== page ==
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On VNSNY’s Staten Island Hospice Team, No One Works Alone

As members of VNSNY’s Staten Island Hospice team signed on to a group conference call in mid-March, the mood was upbeat and chatty. If you listened closely, however, you could hear that the clinicians’ voices were a little frayed around the edges. These hospice nurses, social workers, spiritual care counselors, nurse practitioners, and doctors have been working long, exhausting hours through the COVID-19 pandemic. But tired as each participant on the call might have been, one thing was clear: We’re all in this together.

Take Dr. Zoya K., physician for the team. “No matter what we need, she’s always there for us, and we know it,” says Kathleen S., a nurse on the Staten Island. Dr. K. has a long history of going the extra mile for New Yorkers. When Far Rockaway, Queens was hit after Superstorm Sandy, she started an urgent care practice in that community so that residents would still have medical care.

Today, Dr. K. has once again dedicated herself to serving the community’s needs. Each day, she provides on-call service to VNSNY’s Staten Island Hospice Team, writing prescriptions and consulting by phone with nurses in the field. “Dr. K. and the other doctors are critical members of the team,” says Kathleen. “She is amazing, and always picks up right away when we reach out to her in the morning.”

This got-your-back hospice team is also supported by Tina L., a nurse practitioner who writes prescriptions, consults with the team’s nurses, and sees patients in their homes. On March 29th, Tina proudly celebrated 20 years as a nurse. She’s worked in a variety of settings, including hospital ICU units. “This pandemic is really a battle,” she says. “We need to use all of our skills to help the people we are caring for, and to keep ourselves safe. We can’t do it alone—we are all fighting together.”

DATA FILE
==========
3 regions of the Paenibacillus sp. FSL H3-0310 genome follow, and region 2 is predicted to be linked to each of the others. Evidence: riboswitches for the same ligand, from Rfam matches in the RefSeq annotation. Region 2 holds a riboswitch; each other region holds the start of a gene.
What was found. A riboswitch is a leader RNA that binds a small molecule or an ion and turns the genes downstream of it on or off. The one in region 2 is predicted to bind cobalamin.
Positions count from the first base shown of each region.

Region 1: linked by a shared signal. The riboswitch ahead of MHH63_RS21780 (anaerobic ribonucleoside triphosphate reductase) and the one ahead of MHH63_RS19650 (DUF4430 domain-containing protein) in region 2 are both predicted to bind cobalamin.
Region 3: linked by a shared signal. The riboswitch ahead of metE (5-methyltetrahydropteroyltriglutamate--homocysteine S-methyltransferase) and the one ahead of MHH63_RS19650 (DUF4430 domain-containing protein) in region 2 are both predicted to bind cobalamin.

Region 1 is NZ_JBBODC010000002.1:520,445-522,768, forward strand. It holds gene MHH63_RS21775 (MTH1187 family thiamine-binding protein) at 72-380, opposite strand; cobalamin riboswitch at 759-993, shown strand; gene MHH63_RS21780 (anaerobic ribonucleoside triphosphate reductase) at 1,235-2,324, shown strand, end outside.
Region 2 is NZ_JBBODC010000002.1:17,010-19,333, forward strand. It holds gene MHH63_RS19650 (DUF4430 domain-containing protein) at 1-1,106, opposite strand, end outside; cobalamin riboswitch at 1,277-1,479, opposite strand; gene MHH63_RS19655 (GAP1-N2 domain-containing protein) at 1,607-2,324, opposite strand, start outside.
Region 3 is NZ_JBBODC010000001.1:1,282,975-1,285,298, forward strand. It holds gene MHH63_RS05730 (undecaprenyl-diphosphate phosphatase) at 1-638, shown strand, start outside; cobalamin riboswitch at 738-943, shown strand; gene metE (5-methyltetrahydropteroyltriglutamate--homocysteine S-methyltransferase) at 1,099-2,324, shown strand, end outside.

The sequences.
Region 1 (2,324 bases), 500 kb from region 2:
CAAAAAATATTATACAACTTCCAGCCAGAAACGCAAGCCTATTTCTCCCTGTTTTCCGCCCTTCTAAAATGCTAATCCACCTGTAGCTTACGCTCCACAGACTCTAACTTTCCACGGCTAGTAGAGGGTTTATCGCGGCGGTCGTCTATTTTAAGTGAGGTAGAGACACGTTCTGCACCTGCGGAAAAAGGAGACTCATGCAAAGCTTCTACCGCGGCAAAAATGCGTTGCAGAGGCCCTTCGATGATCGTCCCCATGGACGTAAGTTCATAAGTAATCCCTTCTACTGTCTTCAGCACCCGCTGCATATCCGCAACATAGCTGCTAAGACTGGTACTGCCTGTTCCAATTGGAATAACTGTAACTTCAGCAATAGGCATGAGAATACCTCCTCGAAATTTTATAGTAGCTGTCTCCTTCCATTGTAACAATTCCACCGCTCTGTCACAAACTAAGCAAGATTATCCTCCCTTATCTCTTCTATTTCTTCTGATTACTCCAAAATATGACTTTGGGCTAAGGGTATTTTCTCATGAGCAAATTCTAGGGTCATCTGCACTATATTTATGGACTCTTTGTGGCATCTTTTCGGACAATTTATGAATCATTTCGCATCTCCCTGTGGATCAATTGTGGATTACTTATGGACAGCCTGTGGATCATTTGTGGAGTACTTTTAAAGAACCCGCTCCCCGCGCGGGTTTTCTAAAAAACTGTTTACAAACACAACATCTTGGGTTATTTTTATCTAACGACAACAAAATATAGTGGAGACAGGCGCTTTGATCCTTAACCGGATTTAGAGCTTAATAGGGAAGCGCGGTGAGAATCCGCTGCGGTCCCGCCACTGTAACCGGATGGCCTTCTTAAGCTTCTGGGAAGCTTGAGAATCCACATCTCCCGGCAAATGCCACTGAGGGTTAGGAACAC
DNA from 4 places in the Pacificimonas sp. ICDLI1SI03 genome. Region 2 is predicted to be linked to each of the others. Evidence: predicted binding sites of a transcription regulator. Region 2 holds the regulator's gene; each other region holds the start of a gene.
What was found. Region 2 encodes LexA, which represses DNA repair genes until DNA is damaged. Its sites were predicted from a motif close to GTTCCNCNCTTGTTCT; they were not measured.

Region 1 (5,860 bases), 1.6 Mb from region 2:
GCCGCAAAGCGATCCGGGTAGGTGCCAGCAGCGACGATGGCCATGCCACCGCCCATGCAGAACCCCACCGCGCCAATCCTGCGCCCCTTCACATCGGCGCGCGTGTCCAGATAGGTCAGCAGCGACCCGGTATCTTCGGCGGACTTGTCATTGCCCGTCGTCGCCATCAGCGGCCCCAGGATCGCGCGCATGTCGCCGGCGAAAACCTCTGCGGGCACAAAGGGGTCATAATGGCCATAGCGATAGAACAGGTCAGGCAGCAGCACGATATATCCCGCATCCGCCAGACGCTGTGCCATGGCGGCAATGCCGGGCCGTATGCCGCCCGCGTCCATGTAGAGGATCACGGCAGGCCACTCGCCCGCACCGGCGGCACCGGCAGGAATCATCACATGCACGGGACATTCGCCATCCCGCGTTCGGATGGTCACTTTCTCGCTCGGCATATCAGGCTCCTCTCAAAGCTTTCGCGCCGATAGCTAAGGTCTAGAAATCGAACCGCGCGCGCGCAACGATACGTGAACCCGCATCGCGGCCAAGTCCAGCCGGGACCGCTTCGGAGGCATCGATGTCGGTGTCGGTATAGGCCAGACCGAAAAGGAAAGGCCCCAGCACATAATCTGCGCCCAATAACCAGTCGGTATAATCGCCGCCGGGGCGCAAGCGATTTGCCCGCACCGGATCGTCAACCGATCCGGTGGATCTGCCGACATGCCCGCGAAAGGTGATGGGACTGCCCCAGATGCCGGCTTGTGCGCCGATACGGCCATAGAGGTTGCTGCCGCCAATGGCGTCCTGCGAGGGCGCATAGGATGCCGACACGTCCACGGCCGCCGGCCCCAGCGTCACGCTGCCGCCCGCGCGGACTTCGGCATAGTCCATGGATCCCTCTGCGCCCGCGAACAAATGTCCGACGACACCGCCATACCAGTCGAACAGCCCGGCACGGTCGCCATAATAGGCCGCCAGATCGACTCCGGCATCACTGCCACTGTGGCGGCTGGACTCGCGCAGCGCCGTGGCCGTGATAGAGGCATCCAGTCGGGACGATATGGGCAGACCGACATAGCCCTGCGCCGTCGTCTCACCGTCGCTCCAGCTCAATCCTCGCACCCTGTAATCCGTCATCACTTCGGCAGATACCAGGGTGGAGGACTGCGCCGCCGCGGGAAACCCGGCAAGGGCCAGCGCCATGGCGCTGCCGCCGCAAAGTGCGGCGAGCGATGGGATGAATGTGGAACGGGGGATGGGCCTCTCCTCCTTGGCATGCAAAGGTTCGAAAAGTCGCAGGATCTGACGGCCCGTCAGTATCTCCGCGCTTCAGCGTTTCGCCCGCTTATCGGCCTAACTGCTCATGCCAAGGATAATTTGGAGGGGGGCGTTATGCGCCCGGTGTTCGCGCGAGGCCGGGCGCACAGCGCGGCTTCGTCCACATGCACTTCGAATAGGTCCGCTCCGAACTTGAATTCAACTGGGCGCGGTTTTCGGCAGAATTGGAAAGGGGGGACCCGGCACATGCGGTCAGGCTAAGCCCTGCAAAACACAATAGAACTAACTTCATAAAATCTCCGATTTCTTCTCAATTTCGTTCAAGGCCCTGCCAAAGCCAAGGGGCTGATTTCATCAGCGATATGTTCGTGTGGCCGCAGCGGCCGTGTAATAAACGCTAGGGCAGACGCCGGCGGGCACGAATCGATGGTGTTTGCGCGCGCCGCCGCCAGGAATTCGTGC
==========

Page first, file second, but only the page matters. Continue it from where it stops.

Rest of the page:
Anne W., a nurse practitioner and wound ostomy continence nurse, is another key member of the team. “I’ll send her a smartphone photo of a wound, maybe with my recommendation for care, and right away she’ll respond,” says Kathleen. “It’s teamwork like this every day, but especially now, as we are all coping with the stresses and concerns related to this COVID-19 crisis.”

Rabbi Yair F., a spiritual care counselor, and social worker Jennifer G. both know the healing power of giving to others. Through small tokens of kindness—listening to memories of a life well lived, or presenting bialys that evoke a favorite neighborhood gathering place—Rabbi Fine and Jennifer give comfort with grace to patients coping with the loneliness of COVID-19 social isolation.

“All of us on the VNSNY Staten Island Hospice team really understand one another, and we know our team is there no matter what,” Tina says. “We understand that the job we are doing in this pandemic is difficult, but in hospice, we’re used to that. Our job is difficult every day—that’s just the way hospice is. It’s what brings us together. No one works alone.”


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